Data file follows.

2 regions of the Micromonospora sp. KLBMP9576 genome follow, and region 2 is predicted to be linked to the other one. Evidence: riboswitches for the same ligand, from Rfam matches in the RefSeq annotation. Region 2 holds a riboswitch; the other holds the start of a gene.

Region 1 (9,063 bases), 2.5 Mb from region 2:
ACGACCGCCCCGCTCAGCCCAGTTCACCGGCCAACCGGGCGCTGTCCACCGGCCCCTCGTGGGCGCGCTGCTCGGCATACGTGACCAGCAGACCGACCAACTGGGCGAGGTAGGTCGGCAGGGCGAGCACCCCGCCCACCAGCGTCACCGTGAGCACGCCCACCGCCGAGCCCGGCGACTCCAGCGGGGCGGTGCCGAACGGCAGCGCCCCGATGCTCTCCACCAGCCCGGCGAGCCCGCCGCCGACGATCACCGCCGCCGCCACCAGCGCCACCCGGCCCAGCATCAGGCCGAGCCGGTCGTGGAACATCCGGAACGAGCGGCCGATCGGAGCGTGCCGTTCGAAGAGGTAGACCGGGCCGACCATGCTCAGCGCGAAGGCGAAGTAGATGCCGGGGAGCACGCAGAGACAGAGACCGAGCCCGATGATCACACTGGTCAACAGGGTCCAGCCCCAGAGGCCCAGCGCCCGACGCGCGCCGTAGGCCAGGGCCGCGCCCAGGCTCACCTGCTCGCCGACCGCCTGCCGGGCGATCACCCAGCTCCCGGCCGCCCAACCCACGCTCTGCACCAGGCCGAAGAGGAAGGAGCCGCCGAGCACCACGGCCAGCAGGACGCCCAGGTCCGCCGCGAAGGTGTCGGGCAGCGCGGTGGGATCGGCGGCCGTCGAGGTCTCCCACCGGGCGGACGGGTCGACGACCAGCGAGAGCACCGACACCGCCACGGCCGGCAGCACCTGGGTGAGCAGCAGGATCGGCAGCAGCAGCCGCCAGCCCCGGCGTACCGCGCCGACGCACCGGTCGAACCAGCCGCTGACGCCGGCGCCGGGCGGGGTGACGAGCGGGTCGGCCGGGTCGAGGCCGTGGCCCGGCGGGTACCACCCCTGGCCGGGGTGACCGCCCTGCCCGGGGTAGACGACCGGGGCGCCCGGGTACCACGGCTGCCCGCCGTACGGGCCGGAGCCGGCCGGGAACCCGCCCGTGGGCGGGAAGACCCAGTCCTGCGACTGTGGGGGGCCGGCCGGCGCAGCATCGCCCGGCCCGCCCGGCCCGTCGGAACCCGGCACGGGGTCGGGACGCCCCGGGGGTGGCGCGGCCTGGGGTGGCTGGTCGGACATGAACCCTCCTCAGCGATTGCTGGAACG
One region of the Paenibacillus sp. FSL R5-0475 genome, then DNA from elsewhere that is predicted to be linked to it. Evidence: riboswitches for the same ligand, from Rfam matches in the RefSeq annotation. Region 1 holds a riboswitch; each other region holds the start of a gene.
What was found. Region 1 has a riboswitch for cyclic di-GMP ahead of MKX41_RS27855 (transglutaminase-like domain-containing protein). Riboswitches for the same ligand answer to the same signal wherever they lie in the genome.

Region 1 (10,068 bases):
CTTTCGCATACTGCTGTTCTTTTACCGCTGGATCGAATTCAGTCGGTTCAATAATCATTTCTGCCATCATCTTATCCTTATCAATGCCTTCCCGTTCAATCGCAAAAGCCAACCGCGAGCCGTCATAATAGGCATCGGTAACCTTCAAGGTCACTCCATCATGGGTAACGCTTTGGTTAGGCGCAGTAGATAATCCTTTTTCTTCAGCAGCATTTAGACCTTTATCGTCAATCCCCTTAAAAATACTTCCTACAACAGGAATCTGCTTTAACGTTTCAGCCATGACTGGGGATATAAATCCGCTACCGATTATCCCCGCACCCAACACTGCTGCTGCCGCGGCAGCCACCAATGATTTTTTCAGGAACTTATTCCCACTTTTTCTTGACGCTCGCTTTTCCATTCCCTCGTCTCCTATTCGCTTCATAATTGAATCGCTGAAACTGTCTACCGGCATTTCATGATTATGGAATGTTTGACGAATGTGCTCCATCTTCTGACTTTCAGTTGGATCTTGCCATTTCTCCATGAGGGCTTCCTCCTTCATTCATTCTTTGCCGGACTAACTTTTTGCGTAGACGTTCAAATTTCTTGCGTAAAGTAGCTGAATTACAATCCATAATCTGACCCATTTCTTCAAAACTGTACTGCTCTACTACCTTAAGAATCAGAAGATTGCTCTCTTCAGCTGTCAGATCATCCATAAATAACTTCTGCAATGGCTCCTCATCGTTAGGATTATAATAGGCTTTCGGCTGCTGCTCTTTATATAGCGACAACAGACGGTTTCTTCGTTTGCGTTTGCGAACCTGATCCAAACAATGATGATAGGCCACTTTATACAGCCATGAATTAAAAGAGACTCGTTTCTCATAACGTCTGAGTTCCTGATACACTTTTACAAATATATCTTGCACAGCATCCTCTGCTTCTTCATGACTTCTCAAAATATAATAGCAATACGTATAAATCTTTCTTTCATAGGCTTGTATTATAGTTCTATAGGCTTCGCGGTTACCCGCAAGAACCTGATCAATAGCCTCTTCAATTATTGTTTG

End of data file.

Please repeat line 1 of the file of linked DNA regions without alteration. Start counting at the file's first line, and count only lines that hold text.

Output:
2 regions of the Micromonospora sp. KLBMP9576 genome follow, and region 2 is predicted to be linked to the other one. Evidence: riboswitches for the same ligand, from Rfam matches in the RefSeq annotation. Region 2 holds a riboswitch; the other holds the start of a gene.